2022 Seed Grant Winners Announced

The strategic goals of the ITTC-JB are to train and develop future leaders, advance the field of digitally informed joint biomechanics and personalised orthopaedic treatment, and to facilitate the translation of knowledge and technologies through meaningful collaboration. To contribute to these three goals, a Seed Grant scheme was proposed back in July 2022 to empower the future workforce of our Centre (PhD students and Post-doctoral Fellows) to independently develop a project proposal, communicate their idea, and carry out a project.    

With a total of 15,000 AUD on offer to launch a key research project that would harness the strengths of each of our 4 program streams (Computational methods to assess shoulder function – Program 1, robot assisted testing and surgery – Program 2, Optimised tissue-engineered scaffolds, with a focus on bioengineered scaffolds to assist in the repair of rotator cuff tears – Program 3, and In vivo assessment of upper limb movements, physiology and rehabilitation – Program 4), the teams developed their project ideas, team membership, grant application writing skills and pitching skills across a series of 4 workshops. 

On November 25th 2022 at the ARC Training Centre for Joint Biomechanics’ Annual Research Symposium, four teams pitched their grant submissions to our esteemed panel of judges Mr. Massoud Shahi (Zimmer Biomet), Prof. Yi-Chin Toh (QUT (Queensland University of Technology) University of Technology), Prof. Kevin Tetsworth (MQ Health), and Prof. Peter Pivonka (QUT (Queensland University of Technology) in a short but concise 5 minutes.  

After much deliberation, we are proud to award 2 successful applications:

‘Biomechanical characteristics of the human supraspinatus tendon in vivo under physiological loading.’

Lead investigators: Dr. Bart Bolsterlee, Dr. Eleonore Bolle, and Dr. Wolbert van den Hoorn; with co-investigators Dr Freek Hollman, Miss Yilan (Olivia) Zhang, Miss Asawari P., and Miss Sepideh Shemshad. Industry mentors: Prof. Lynne Bilston (University of New South Wales) and Adj. Prof. Ken Cutbush (Ken Cutbush Clinic – Brisbane Private Hospital).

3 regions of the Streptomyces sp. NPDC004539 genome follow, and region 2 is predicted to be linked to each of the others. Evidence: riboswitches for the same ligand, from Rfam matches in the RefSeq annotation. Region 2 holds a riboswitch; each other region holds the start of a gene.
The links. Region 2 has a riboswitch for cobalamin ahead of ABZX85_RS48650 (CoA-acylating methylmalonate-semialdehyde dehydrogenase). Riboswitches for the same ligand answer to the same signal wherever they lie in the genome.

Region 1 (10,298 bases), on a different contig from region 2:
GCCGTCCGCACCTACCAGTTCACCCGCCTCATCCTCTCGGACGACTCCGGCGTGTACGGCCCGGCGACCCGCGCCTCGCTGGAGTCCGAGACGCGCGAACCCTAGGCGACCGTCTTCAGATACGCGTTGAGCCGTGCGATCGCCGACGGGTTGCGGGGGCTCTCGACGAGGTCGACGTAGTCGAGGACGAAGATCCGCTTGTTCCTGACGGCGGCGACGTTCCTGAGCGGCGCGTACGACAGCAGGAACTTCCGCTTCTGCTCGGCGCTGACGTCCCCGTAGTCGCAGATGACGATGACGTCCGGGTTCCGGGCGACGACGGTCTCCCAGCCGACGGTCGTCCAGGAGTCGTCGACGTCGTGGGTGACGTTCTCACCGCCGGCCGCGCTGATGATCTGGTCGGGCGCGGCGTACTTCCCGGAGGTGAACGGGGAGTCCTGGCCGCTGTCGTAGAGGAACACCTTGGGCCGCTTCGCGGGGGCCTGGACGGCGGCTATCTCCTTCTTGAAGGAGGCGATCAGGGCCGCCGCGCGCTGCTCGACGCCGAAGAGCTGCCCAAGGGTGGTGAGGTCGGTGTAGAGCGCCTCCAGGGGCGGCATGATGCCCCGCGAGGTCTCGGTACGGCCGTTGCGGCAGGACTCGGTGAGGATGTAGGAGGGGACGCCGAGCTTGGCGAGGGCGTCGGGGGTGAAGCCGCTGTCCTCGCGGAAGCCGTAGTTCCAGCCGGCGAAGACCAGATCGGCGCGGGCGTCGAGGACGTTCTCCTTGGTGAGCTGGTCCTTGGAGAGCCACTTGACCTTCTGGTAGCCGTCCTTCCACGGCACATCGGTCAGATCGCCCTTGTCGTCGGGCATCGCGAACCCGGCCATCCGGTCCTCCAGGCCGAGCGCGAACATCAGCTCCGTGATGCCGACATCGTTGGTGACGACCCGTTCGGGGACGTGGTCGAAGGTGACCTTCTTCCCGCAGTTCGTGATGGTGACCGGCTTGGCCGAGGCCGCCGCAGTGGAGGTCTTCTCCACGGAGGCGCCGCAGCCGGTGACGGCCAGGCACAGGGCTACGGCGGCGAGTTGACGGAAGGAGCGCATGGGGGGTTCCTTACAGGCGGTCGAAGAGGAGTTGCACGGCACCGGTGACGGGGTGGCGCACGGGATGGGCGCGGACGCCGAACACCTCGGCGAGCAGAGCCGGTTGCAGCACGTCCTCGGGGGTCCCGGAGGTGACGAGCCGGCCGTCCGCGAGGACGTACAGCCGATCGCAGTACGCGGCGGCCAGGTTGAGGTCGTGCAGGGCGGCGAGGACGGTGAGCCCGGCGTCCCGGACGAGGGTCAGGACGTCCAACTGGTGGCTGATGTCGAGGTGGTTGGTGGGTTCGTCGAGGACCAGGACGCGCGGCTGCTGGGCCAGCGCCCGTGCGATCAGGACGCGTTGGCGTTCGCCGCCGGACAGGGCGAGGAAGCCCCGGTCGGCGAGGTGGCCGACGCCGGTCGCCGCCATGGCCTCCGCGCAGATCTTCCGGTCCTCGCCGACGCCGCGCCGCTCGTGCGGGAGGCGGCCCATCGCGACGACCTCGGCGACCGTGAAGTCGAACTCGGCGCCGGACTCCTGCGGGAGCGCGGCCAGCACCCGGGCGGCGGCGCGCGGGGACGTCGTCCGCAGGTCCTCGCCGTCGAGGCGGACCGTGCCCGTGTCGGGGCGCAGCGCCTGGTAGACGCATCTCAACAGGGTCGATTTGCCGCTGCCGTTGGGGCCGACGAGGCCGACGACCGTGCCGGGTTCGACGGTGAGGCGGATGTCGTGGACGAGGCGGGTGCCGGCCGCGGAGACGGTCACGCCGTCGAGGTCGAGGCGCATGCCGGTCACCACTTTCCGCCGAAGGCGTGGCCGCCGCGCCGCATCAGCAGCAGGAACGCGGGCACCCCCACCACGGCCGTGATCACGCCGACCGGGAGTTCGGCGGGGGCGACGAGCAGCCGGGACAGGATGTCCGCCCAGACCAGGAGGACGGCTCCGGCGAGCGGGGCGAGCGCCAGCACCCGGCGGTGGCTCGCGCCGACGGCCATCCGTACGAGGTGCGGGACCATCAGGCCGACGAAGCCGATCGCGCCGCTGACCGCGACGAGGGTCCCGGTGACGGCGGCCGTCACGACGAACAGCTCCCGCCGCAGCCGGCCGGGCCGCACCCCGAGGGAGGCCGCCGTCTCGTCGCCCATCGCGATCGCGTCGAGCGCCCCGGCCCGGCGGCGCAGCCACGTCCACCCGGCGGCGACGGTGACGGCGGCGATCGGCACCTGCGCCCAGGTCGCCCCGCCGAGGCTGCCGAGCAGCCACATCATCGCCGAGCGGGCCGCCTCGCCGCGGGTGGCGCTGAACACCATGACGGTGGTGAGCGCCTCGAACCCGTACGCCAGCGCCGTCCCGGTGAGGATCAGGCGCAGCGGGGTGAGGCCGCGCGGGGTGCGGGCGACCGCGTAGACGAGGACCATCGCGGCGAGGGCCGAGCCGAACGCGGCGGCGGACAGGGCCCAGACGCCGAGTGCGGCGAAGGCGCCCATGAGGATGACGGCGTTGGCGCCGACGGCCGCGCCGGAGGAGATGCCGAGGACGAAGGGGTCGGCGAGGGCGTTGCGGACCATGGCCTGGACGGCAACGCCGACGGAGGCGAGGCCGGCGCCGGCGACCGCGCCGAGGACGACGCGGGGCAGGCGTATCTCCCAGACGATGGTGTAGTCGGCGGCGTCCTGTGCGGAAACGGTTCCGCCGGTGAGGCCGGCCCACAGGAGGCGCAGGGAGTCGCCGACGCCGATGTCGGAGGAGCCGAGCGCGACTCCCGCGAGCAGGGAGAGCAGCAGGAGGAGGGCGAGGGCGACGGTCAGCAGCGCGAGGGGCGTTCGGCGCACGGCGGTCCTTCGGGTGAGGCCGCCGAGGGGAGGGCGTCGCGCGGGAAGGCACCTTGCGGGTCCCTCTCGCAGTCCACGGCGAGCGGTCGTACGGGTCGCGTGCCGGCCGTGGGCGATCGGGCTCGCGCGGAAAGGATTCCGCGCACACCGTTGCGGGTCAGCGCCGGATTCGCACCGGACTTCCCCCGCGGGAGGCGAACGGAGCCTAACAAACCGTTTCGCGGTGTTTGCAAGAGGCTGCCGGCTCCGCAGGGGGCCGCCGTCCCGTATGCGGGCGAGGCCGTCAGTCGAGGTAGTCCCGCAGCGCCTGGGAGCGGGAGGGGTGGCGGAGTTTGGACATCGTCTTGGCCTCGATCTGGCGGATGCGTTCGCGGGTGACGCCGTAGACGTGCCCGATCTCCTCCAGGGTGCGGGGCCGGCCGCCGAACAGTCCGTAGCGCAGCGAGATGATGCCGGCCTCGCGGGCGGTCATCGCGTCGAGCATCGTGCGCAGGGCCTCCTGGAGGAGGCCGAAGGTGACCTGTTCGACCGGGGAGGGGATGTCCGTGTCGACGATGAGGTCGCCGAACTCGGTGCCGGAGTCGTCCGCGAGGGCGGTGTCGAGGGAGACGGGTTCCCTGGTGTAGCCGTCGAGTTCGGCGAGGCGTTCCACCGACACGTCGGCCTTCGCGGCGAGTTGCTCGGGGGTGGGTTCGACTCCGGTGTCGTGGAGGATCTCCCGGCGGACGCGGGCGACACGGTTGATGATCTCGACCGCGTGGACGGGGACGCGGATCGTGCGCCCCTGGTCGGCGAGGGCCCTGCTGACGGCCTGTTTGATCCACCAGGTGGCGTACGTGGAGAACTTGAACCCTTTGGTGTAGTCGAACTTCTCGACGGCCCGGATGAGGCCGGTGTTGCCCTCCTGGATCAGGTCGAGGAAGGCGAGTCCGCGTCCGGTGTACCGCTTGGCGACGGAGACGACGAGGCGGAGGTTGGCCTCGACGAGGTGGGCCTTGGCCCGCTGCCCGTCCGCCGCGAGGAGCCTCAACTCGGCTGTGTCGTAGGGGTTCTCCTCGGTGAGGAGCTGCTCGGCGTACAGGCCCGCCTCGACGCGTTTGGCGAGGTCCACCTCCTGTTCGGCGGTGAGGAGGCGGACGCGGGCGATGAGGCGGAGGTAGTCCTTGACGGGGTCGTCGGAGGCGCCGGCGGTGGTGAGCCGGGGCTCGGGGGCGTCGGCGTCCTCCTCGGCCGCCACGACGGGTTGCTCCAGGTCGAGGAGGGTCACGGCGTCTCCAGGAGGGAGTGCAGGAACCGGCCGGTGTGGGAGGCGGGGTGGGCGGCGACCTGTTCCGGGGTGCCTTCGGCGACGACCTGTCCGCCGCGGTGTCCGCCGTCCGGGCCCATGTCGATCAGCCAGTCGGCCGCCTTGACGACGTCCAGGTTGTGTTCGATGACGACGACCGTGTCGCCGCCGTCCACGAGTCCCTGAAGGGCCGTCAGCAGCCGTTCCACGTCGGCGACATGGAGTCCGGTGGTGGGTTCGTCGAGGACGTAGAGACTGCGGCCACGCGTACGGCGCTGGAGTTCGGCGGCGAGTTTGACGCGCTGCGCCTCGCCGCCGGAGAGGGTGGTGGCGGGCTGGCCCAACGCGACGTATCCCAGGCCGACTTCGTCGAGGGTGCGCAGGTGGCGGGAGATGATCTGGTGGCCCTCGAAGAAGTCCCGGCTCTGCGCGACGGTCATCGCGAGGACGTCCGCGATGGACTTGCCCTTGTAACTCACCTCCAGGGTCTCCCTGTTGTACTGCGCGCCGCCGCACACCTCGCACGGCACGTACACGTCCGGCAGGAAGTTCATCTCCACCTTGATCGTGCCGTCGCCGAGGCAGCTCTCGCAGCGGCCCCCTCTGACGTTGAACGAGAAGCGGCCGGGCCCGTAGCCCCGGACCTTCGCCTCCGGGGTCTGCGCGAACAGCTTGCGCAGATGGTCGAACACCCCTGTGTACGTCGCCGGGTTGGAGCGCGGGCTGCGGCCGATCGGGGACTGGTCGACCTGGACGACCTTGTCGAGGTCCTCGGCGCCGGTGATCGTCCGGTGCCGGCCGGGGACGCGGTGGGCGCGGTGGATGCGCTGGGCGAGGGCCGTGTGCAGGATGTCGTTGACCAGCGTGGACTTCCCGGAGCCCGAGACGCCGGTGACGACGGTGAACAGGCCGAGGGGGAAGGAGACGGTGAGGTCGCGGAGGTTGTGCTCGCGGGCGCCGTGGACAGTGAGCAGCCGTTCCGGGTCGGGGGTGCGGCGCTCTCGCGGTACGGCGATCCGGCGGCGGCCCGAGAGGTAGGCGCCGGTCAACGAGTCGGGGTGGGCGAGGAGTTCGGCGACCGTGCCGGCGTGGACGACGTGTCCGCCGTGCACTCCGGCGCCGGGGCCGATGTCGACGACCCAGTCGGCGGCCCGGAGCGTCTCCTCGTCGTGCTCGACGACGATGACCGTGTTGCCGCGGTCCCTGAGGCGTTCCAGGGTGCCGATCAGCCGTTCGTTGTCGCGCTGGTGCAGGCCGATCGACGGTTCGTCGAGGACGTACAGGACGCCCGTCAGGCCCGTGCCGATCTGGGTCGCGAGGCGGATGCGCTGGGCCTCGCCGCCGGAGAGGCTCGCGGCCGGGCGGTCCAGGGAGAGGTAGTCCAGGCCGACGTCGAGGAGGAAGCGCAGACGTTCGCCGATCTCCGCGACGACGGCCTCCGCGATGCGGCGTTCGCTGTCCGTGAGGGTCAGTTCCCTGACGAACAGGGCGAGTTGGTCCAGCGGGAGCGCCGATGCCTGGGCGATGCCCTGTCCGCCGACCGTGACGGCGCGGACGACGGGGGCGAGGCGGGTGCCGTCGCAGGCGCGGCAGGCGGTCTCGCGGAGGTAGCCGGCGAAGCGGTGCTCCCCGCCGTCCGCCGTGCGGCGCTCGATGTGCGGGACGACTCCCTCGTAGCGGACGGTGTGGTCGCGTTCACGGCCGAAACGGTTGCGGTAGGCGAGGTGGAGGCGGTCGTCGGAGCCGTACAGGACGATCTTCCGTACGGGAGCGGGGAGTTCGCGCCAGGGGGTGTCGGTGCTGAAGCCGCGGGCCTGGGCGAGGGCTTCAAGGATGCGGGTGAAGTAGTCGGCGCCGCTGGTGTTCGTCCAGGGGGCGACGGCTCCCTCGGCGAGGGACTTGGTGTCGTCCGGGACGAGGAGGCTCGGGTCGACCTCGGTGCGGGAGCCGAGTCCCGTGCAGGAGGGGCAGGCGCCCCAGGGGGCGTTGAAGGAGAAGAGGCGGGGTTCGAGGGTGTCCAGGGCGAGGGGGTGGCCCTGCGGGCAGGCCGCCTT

‘Toward precision tracking of the shoulder joint using ultrasound tomography.’

Lead investigator: Dr Dermot O’Rourke; with Mr Arun Jolly, Mr Ahmed Sewify, Miss Natali Uribe, Dr Roberto Pareyon, Mr Maxence Lavaill, and Mr xiaolong fan. Academic mentor: A/Prof Saulo Martelli.

We want to thank our unsuccessful teams with the following submissions: 

‘Explainable Deep Learning approach for shoulder abnormalities detection.’ 

Lead Investigator: Dr Laith Alzubaidi; with co-investigators Mr. Jinshuai Bai, Dr. Asma Salhi, and Dr. Freek Hollman. Industry mentors: Prof. Yuantong Gu (QUT), Adj. Prof. Ashish Gupta (QUASR, Greenslopes Private Hospital, Akunah), and external collaborator Prof. Amin Abbosh (University of Queensland).  

‘Non-invasive assessment of rotator cuff function’ 

Lead Investigator: Dr. Wolly van den Hoorn; co-investigators: Dr. Eleonore Bolle, Dr. Roberto Pareyon, Mr. Francois Bruyer-Monteleone, and Miss Yuyao (Amy) Ma. Industry mentors: Prof. Francois Hug from the Université Côte D’Azur, A/Prof Kylie Tucker (University of Queensland), and Adj. Prof Ashish Gupta (QUASR, Greenslopes Private Hospital, Akunah).  

 We wish the winners all the best for their multi-disciplinary projects, with further developments to come. 

2022 Research Symposium

On Friday 25th of November, the ARC Training Centre for Joint Biomechanics showcased their biomedical research and commitment to personalised patient care in their annual research symposium.

Held at the home of the IITC, the Queensland University of Technology’s Science and Engineering Centre, P Block at Garden’s Point campus our researchers students, industry (Stryker, Zimmer Biomet, Logemas, Australian Biotechnologies, ), clinical (Greenslopes Private Hospital, Adj. Prof Ashish Gupta and Adj. Prof. Ken Cutbush), and academic partners from the University of Queensland, University of New South Wales, visited the centre to review our research highlights from 2022.

For some, it was a first-time visit with members of the center team usually located in University of New South Wales and NeURA (post-doc Dr. Bart Bolsterlee, PhD student Yilan Zhang, and PhD student Mr. Hossein Ahmadi) meeting their colleagues for the first time.

The research symposium was opened by Centre Director Prof. Yuantong Gu with the official Welcome to Country where we acknowledged the Turrbal and Yugara as the First Nations owners of the lands where QUT currently stands; which was shortly followed by our 4 progam stream updates by our program leads and post-docs as follows:

Program 1
Prof Peter Pivonka – In-silico Upper Extremity Modelling & Simulation
Dr Bart Bolsterlee – Diffusion tensor imaging for assessment of muscle architecture in the shoulder